How Tap Dancer Warren Craft Worked Past His Fear of Failure Onstage
Improvisation has been my focus for as long as I’ve been able to move to music. At first, I was drawn to the way it transported me into a place of euphoria when things miraculously went well. I thought of improvisation as a force of its own, moving me to make certain choices. But if I wasn’t happy with a performance, I would stay awake at night with tons of regrets, never accepting it as fated, always blaming myself.
I started to realize that I was dancing to “just not fail.” I knew I had to stop thinking of dance as something to be afraid of. So instead, I began to see it as an ally that was revealing even more to me than it was to the audience: All of my hopes and fears were being uniquely and personally communicated through my body in a way that was meant for me to understand.
Something that plagued me when I started improvising seriously was the misconception that dancing my fullest, with my most energy, would need to take on aggressive, reckless or dark characteristics. My warm-up used to be tensing up all my muscles and thinking of something that made me angry. I was aiming for a particular intensity repeatedly without really taking stock of how I felt.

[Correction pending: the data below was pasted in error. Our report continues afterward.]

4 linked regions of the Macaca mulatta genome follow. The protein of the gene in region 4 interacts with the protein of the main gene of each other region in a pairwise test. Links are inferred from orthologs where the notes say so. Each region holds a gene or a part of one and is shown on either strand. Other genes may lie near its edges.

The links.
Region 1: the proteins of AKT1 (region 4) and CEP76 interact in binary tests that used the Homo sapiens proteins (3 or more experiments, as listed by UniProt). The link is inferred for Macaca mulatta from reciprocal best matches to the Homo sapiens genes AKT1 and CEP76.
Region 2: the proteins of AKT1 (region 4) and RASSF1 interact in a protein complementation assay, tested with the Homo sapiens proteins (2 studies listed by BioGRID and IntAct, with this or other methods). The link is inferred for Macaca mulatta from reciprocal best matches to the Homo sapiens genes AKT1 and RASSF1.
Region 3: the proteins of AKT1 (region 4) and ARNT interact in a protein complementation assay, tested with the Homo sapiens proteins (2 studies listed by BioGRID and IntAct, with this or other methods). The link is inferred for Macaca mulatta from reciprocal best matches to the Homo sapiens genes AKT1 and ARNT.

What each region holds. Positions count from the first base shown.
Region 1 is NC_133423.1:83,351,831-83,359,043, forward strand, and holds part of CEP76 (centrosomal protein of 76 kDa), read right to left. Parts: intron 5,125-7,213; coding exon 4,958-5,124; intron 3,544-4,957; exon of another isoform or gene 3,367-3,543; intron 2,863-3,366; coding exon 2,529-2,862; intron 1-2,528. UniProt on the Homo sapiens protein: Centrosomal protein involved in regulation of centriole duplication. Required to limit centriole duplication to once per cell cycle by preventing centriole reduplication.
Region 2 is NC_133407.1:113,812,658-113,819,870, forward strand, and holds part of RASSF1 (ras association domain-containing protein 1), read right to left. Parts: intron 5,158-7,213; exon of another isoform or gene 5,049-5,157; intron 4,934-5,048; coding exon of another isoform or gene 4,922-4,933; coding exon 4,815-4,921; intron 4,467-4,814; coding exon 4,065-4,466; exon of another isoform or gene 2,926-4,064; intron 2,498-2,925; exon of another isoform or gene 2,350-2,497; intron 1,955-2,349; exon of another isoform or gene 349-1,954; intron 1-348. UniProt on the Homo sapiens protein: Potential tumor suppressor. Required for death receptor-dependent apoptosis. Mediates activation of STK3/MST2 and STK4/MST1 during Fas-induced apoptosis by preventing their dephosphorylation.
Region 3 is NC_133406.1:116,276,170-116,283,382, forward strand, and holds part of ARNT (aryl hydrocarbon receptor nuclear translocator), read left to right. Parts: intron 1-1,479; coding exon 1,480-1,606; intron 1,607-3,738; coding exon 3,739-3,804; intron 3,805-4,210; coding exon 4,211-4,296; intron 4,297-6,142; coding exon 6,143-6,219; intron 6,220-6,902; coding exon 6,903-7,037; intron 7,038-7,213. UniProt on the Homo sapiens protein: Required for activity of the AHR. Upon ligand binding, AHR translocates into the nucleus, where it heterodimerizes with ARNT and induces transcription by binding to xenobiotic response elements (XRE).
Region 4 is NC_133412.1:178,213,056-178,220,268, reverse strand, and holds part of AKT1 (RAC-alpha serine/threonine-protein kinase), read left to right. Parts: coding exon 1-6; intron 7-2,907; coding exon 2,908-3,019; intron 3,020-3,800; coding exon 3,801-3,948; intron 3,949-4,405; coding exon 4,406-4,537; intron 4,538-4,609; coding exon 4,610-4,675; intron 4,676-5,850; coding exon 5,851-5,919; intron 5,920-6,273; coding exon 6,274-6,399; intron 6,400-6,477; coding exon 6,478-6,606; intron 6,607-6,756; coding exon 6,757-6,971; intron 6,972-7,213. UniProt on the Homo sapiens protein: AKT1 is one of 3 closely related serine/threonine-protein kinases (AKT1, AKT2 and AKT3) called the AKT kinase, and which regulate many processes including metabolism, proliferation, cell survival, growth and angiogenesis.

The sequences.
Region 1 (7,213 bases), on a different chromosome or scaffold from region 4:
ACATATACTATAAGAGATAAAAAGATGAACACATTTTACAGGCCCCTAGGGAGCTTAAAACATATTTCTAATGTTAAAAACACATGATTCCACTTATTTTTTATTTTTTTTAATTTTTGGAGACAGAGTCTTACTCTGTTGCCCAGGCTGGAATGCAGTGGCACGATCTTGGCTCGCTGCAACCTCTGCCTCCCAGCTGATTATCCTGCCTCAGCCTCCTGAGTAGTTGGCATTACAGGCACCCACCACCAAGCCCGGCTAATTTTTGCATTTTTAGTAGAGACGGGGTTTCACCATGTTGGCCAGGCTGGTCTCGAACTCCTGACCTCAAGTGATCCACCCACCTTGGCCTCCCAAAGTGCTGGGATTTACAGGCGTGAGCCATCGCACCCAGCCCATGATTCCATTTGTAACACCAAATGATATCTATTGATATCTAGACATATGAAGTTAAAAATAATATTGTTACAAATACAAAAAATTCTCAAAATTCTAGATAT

As the performances with Dorrance Dance became more high-pressure, due to the attention the company was gaining, I needed to adopt some centering techniques to calm my nervous energy before a show. Introducing meditation into my routine gave me a consistent way to ground myself. It allowed me a patience for an honest and open-ended type of creativity that wasn’t just focused on success.
If I cleared my mind by being still and silent before I took the stage, I was surprised by all the different scenarios, identities and emotions that arose freely, without my forcing them. I could even get a sense for if those things were right to incorporate into my everyday life and if those were feelings I wanted to share with people close to me. That kind of information is so valuable. I now have a motivation that’s fueled by a desire to explore a broader range of emotions through a more honest process.